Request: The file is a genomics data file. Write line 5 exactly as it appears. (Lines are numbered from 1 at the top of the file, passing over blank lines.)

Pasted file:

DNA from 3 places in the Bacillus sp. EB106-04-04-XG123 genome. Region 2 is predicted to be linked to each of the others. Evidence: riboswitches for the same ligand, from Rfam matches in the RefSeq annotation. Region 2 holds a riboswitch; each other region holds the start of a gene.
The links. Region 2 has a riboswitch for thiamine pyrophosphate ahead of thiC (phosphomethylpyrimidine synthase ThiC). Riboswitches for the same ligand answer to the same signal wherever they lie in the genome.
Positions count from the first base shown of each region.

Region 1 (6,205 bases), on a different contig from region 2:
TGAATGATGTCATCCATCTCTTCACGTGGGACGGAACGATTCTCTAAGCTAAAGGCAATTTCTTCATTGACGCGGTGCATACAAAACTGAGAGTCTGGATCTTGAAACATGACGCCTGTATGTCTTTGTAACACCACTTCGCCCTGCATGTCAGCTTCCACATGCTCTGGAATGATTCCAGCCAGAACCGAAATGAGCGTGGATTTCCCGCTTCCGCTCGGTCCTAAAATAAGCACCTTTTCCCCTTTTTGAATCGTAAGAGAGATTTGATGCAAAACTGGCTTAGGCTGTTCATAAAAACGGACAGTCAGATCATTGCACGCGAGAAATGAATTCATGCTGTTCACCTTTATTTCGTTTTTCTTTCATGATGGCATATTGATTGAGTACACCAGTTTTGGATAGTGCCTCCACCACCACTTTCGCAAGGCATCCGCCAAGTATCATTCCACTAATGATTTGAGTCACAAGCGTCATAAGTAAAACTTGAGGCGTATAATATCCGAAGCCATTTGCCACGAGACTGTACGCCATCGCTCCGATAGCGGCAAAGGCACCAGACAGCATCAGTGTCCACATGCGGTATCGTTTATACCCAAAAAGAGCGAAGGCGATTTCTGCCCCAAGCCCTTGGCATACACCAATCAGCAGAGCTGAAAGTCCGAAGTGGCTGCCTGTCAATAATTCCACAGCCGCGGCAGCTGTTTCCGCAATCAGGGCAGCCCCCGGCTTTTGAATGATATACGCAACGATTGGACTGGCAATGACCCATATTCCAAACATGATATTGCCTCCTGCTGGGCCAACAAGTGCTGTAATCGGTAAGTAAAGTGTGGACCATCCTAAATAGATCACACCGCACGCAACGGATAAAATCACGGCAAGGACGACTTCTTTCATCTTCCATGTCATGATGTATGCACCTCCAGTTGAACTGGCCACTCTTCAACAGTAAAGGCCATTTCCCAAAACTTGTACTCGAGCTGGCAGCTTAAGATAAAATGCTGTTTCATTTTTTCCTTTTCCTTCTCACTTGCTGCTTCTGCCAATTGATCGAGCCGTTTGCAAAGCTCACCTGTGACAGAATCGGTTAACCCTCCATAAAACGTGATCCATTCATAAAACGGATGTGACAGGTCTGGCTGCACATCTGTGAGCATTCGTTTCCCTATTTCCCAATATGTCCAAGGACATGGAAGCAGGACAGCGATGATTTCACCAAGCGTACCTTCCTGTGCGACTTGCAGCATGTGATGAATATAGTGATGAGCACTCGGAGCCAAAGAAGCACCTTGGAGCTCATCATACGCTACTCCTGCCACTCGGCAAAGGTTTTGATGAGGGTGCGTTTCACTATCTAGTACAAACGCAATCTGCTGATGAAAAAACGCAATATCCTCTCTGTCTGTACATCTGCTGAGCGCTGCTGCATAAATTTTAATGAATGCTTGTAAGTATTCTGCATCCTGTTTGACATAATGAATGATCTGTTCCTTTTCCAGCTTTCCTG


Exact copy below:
TGAATGATGTCATCCATCTCTTCACGTGGGACGGAACGATTCTCTAAGCTAAAGGCAATTTCTTCATTGACGCGGTGCATACAAAACTGAGAGTCTGGATCTTGAAACATGACGCCTGTATGTCTTTGTAACACCACTTCGCCCTGCATGTCAGCTTCCACATGCTCTGGAATGATTCCAGCCAGAACCGAAATGAGCGTGGATTTCCCGCTTCCGCTCGGTCCTAAAATAAGCACCTTTTCCCCTTTTTGAATCGTAAGAGAGATTTGATGCAAAACTGGCTTAGGCTGTTCATAAAAACGGACAGTCAGATCATTGCACGCGAGAAATGAATTCATGCTGTTCACCTTTATTTCGTTTTTCTTTCATGATGGCATATTGATTGAGTACACCAGTTTTGGATAGTGCCTCCACCACCACTTTCGCAAGGCATCCGCCAAGTATCATTCCACTAATGATTTGAGTCACAAGCGTCATAAGTAAAACTTGAGGCGTATAATATCCGAAGCCATTTGCCACGAGACTGTACGCCATCGCTCCGATAGCGGCAAAGGCACCAGACAGCATCAGTGTCCACATGCGGTATCGTTTATACCCAAAAAGAGCGAAGGCGATTTCTGCCCCAAGCCCTTGGCATACACCAATCAGCAGAGCTGAAAGTCCGAAGTGGCTGCCTGTCAATAATTCCACAGCCGCGGCAGCTGTTTCCGCAATCAGGGCAGCCCCCGGCTTTTGAATGATATACGCAACGATTGGACTGGCAATGACCCATATTCCAAACATGATATTGCCTCCTGCTGGGCCAACAAGTGCTGTAATCGGTAAGTAAAGTGTGGACCATCCTAAATAGATCACACCGCACGCAACGGATAAAATCACGGCAAGGACGACTTCTTTCATCTTCCATGTCATGATGTATGCACCTCCAGTTGAACTGGCCACTCTTCAACAGTAAAGGCCATTTCCCAAAACTTGTACTCGAGCTGGCAGCTTAAGATAAAATGCTGTTTCATTTTTTCCTTTTCCTTCTCACTTGCTGCTTCTGCCAATTGATCGAGCCGTTTGCAAAGCTCACCTGTGACAGAATCGGTTAACCCTCCATAAAACGTGATCCATTCATAAAACGGATGTGACAGGTCTGGCTGCACATCTGTGAGCATTCGTTTCCCTATTTCCCAATATGTCCAAGGACATGGAAGCAGGACAGCGATGATTTCACCAAGCGTACCTTCCTGTGCGACTTGCAGCATGTGATGAATATAGTGATGAGCACTCGGAGCCAAAGAAGCACCTTGGAGCTCATCATACGCTACTCCTGCCACTCGGCAAAGGTTTTGATGAGGGTGCGTTTCACTATCTAGTACAAACGCAATCTGCTGATGAAAAAACGCAATATCCTCTCTGTCTGTACATCTGCTGAGCGCTGCTGCATAAATTTTAATGAATGCTTGTAAGTATTCTGCATCCTGTTTGACATAATGAATGATCTGTTCCTTTTCCAGCTTTCCTG